People elsewhere in the country may buy groceries, shop for groceries, or go to the market; in New Orleans slang, that activity is described as "making groceries." The term comes from the Creole French idiomatic expression for shopping for dinner, "faire son marche." "Faire" can mean either "to do" or "to make." Creole shoppers, just gaining facility with English, accidentally came up with this minor mistranslation. Successive generations spoke English as their first language, but elements of their Creole French past stayed with them in a few phrases. Once a common expression, it's fading from popular use except among older residents, but any local who hears it is likely to remember a friend or relative from childhood who used to say it all the time.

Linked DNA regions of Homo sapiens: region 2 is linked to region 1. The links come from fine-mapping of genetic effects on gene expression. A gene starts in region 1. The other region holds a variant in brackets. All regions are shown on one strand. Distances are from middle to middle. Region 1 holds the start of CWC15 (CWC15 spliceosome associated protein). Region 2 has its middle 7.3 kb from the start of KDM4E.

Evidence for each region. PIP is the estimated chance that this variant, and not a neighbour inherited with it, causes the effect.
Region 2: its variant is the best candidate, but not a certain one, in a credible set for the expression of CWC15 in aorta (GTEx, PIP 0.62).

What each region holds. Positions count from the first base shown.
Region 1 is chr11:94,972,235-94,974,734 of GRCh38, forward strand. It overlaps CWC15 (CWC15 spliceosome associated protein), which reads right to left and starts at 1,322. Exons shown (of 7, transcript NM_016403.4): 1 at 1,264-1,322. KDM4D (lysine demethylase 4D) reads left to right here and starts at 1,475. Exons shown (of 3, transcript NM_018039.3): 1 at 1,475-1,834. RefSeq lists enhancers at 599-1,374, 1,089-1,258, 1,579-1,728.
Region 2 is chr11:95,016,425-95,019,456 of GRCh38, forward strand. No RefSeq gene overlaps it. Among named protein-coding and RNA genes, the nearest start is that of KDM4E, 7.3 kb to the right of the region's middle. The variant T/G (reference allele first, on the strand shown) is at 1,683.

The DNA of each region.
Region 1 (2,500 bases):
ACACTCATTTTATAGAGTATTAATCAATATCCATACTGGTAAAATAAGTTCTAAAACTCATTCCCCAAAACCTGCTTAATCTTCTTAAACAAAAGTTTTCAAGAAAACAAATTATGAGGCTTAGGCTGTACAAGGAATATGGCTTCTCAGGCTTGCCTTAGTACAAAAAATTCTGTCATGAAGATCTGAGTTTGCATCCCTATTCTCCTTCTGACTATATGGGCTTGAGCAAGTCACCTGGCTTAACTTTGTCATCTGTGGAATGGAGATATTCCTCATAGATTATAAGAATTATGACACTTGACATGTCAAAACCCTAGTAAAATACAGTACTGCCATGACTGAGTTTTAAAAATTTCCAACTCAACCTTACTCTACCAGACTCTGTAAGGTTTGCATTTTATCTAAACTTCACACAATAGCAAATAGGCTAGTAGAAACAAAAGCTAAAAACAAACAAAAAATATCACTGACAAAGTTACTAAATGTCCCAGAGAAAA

If there is a single word that expresses both the history and the personality of New Orleans, "lagniappe" is surely the one. Lagniappe is a little something extra, an unexpected bonus. A baker who adds a free thirteenth doughnut to the dozen or a restaurateur who delivers a bottle of wine to a table of regulars is giving out lagniappe. The word was originally a Spanish term for a little gift, "la napa." Etymologists are uncertain of its origins before that, but the Native American Quechua word "yapa," also meaning gift, seems the likeliest source. The French blended article and noun together to produce "lagniappe," pronounced by both locals and visitors as some approximation of "lan-yap." The generosity of spirit and colorful history of the word embody all that's best about the city of New Orleans.
- Overview:New Orleans Travel Guide